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High Court rules on expensive mistake

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The High Court has recently handed down a Judgment on a case which may result in a significant cost to HM Treasury to the sum of approximately £258 million.

The case of NRAM PLC v McAdam & Hartley [2014] EWHC 4174 (Comm) sought to determine whether the use of standard loan agreement documentation which referred to agreements being regulated by the Consumer Credit Act 1974 (“The Act”), meant that the loans which were not regulated, (by reason of the loans being over £25,000), still had to comply with the rules and regulations under the Act.

NRAM PLC is the successor company to Northern Rock PLC, previously known as Northern Rock Building Society.  Northern Rock Plc was nationalised in February 2008 and is now indirectly owned by HM Treasury.

In the late 1990’s and early 2000’s Northern Rock sold a product called the “Together Mortgage”.  This allowed a borrower to borrow up to 95% of the value of their homes on a secured basis.  In addition borrowers could also borrow a further fixed sum of up to 30% of the value of their house which was capped at £30,000.  This further sum was an unsecured loan but the interest was charged at the same rate as the secured loan.

On 6th April 2008 the law changed which meant that the financial limit, (ie £25000), for regulated credit agreements under the Act was removed.  Prior to this a credit agreement was regulated if the amount of credit did not exceed £25,000.  From 1st October 2008 there was an additional requirement for all creditors to provide for periodic statements to borrowers of regulated agreements the contents of which were prescribed by Consumer Credit (Information Requirements and Duration of Licences and Charges) Regulations 2007.  A failure to adhere to these regulations would mean that a borrower would not be liable to pay any interest or default charges during the period of non compliance.

In 2012 NRAM discovered that they had failed to implement the changes made by the 2007 regulations properly.   Accordingly, they provided redress to all borrowers who had regulated agreements who received statements which failed to contain the prescribed requirements by providing corrected statements and re-crediting the accounts with wrongly charged interest and default sums during the period of non-compliance.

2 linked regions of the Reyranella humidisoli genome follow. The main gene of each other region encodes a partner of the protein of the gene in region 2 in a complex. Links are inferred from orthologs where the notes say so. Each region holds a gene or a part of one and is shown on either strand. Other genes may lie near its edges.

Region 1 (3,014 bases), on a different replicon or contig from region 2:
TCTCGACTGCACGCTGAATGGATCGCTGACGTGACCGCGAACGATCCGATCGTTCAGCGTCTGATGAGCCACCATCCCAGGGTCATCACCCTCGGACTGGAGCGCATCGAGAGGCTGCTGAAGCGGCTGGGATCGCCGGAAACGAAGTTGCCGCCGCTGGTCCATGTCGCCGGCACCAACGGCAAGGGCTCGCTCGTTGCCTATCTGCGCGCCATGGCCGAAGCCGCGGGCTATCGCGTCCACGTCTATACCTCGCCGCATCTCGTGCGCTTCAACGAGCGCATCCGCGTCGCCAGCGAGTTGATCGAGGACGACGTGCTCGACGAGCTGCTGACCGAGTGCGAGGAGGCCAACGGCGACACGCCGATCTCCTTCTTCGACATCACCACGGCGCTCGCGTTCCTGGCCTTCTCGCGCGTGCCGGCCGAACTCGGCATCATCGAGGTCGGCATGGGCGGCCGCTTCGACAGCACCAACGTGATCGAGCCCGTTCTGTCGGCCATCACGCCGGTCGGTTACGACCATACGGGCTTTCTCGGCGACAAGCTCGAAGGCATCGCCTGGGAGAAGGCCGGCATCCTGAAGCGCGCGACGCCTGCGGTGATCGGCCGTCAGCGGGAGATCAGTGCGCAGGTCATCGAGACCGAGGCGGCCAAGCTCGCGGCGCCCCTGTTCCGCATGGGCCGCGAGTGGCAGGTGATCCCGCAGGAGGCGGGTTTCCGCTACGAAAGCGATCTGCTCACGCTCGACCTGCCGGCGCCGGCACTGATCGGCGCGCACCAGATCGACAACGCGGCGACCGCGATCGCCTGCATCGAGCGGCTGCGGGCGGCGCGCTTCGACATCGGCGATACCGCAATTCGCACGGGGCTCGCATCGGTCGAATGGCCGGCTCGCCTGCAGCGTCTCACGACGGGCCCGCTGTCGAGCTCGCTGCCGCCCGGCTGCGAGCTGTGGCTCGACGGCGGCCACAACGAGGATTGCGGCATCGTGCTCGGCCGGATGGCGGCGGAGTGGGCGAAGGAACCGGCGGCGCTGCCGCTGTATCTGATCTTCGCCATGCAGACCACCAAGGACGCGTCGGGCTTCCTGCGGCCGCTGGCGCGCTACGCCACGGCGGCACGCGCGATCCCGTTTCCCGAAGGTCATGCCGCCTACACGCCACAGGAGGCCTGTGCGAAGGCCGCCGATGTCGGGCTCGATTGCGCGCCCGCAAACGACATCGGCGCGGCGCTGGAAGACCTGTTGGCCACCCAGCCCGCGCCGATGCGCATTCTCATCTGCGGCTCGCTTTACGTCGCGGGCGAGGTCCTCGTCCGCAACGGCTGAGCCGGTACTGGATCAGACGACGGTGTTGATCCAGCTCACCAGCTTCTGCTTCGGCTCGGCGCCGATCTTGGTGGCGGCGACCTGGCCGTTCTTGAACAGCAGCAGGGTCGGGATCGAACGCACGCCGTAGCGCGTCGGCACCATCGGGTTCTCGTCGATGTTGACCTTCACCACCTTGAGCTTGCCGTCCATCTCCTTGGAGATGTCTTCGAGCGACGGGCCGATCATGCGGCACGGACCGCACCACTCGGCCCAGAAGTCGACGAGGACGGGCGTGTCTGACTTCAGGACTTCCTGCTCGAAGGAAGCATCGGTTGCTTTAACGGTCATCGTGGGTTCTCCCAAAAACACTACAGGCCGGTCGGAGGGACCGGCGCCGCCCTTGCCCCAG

However, the problem which the Court had to determine in this case was caused as a result of the fact that the loan documentation used between 1999 and 2008 did not differentiate between regulated and unregulated agreements.  Loans for more than £25,000 also made reference to the fact they were regulated.  NRAM did not provide the same redress for borrowers which fell into this category on the basis that NRAM relied on the fact that the loans exceeded £25,000 and therefore were not regulated.  Therefore, they took the view that they did not have to comply with Section 77A of the Act inserted by the 2007 regulations for the loans exceeding £25,000.  It appeared that some 41000 customers were affected by this decision many of whom had complained.

The Court was asked to make a declaration on behalf of NRAM that the rights, remedies and protections granted by CCA 1974 did not apply to unregulated agreements.

The Court refused the declaration and decided that as NRAM and its predecessors repeatedly advised the borrowers in this category that the loans were regulated both in the agreements and pre-contract documentation then they would benefit from the rights under the Act.  The Court rejected the argument that the loans were unregulated therefore the references to the Act must be disregarded.   The Judge decided that both categories of borrowers had to be treated as the same and that there was a breach of the contractual obligations for both.  Accordingly, McAdam and Hartley who represented the “unregulated category of borrowers” were entitled to recover the Section 77A repayments.

Unsurprisingly, given the costs implications to HM Treasury, it is understood that NRAM has applied for leave to appeal this decision.  Only time will tell whether this decision will be upheld by which time a new government and new HM Treasury may well have to pick up the pieces.

By Liam Waine, partner in the dispute resolution team